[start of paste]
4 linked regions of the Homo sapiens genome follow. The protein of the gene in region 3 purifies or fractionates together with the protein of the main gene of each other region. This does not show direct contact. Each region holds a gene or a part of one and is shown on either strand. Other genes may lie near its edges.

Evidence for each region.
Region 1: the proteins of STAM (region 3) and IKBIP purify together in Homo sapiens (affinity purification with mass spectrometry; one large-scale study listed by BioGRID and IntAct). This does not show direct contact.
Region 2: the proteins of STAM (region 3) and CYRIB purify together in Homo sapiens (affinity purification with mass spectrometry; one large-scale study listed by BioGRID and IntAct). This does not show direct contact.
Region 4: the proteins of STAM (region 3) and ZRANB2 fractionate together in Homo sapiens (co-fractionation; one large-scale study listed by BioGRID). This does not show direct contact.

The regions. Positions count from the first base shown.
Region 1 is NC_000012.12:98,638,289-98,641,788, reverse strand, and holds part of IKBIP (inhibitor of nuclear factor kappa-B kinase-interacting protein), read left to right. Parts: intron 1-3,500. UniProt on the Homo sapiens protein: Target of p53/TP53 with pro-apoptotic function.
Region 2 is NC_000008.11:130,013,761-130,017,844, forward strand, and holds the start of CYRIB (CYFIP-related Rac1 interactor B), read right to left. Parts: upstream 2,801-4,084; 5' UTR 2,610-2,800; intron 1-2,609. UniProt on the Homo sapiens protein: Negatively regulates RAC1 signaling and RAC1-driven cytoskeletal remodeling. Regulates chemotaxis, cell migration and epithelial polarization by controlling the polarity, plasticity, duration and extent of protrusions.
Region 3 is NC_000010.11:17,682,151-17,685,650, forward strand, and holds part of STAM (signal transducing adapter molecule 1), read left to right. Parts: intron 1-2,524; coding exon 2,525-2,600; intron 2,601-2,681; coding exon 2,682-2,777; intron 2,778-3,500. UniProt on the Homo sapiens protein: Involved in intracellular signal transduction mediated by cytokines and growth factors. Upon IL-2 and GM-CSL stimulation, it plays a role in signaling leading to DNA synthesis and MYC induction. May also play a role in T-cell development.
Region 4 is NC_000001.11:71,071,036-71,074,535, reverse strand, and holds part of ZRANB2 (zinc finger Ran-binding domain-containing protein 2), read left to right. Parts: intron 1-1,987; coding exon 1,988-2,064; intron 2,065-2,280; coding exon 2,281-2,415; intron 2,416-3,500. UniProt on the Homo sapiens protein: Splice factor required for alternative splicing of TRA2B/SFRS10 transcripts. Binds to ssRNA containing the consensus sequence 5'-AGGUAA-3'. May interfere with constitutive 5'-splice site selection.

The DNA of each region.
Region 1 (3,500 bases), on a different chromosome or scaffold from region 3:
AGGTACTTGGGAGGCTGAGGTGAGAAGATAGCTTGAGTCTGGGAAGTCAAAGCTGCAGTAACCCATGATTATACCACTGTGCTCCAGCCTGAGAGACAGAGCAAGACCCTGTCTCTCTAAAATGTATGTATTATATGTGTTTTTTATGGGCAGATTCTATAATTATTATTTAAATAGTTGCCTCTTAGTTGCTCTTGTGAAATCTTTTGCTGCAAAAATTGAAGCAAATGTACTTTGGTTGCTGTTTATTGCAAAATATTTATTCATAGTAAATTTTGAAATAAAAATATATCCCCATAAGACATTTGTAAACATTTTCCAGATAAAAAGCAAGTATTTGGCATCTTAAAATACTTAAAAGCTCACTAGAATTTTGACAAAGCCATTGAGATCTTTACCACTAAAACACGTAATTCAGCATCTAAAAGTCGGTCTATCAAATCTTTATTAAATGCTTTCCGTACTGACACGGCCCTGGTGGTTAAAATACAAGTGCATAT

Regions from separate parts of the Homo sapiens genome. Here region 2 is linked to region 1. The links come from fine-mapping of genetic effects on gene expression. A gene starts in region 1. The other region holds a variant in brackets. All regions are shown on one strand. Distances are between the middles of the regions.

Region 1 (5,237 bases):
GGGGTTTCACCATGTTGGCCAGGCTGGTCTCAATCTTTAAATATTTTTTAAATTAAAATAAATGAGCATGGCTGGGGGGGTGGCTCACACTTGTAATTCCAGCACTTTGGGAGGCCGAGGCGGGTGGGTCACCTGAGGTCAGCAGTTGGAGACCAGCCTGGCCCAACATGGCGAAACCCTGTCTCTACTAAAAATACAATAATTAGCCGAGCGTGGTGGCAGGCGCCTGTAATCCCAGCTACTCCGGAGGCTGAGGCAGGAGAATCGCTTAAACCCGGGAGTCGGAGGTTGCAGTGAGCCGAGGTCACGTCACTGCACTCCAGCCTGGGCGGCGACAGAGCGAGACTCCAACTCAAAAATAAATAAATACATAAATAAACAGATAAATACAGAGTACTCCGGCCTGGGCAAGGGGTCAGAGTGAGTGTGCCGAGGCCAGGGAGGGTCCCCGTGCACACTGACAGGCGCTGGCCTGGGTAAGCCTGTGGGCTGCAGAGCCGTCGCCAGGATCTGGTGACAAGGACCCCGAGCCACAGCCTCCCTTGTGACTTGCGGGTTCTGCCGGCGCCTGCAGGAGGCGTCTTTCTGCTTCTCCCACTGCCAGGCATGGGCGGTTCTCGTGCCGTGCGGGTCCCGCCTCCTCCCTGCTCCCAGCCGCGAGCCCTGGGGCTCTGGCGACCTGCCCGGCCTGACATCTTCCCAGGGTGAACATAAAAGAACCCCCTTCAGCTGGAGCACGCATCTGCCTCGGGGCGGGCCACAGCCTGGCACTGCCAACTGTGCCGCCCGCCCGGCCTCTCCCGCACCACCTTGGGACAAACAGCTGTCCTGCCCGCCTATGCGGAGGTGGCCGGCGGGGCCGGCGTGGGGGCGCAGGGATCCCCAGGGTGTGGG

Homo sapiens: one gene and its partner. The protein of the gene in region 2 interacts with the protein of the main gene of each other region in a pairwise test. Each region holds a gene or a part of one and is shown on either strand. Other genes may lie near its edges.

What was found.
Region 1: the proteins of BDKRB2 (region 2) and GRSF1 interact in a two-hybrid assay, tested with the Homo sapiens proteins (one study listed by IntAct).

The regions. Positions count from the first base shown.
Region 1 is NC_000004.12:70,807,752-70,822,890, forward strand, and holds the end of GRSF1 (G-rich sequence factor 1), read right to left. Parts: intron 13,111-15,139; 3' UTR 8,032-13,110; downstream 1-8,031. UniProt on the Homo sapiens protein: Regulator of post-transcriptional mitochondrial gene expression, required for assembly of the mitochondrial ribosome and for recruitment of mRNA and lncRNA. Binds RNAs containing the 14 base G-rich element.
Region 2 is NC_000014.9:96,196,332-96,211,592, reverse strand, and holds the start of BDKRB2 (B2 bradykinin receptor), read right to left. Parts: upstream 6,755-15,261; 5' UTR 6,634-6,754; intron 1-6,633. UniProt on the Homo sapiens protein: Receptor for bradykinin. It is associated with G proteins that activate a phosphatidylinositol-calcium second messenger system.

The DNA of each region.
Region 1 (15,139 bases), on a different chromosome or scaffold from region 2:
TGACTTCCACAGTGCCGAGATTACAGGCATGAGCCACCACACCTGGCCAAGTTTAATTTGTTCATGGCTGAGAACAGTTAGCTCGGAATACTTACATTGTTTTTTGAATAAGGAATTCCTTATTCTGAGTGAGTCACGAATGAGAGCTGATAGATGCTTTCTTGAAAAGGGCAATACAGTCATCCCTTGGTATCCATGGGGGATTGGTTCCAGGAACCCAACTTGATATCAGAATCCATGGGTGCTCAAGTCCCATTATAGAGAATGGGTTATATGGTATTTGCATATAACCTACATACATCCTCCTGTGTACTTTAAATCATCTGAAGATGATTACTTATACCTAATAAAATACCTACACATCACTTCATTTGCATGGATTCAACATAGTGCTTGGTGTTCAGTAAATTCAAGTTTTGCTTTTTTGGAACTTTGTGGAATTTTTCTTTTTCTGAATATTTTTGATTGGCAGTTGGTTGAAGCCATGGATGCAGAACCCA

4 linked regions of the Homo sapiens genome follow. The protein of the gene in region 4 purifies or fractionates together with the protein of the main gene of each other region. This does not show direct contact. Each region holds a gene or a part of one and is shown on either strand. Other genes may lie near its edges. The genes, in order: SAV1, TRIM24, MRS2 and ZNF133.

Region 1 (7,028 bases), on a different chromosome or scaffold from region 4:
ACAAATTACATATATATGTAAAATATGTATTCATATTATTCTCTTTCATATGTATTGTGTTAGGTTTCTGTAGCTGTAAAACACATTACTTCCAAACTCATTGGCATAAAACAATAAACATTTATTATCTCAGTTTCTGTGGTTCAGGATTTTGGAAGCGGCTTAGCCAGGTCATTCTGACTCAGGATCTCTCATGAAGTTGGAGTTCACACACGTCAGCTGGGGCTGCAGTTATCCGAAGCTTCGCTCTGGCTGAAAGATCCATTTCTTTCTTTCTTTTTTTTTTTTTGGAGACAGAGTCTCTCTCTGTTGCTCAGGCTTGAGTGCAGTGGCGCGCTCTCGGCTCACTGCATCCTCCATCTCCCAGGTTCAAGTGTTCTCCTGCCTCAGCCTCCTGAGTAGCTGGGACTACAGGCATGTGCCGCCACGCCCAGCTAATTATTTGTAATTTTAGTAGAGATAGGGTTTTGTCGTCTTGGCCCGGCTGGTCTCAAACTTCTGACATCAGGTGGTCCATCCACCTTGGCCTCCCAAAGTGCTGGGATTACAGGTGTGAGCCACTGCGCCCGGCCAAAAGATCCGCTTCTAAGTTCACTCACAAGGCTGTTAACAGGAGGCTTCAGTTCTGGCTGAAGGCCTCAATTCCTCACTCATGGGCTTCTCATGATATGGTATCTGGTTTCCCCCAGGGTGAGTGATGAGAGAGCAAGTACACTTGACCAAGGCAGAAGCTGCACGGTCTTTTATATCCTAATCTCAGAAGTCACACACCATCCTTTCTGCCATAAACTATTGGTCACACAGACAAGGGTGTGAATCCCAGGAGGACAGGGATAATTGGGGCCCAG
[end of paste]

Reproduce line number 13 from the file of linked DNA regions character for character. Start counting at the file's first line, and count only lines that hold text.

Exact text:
AGGTACTTGGGAGGCTGAGGTGAGAAGATAGCTTGAGTCTGGGAAGTCAAAGCTGCAGTAACCCATGATTATACCACTGTGCTCCAGCCTGAGAGACAGAGCAAGACCCTGTCTCTCTAAAATGTATGTATTATATGTGTTTTTTATGGGCAGATTCTATAATTATTATTTAAATAGTTGCCTCTTAGTTGCTCTTGTGAAATCTTTTGCTGCAAAAATTGAAGCAAATGTACTTTGGTTGCTGTTTATTGCAAAATATTTATTCATAGTAAATTTTGAAATAAAAATATATCCCCATAAGACATTTGTAAACATTTTCCAGATAAAAAGCAAGTATTTGGCATCTTAAAATACTTAAAAGCTCACTAGAATTTTGACAAAGCCATTGAGATCTTTACCACTAAAACACGTAATTCAGCATCTAAAAGTCGGTCTATCAAATCTTTATTAAATGCTTTCCGTACTGACACGGCCCTGGTGGTTAAAATACAAGTGCATAT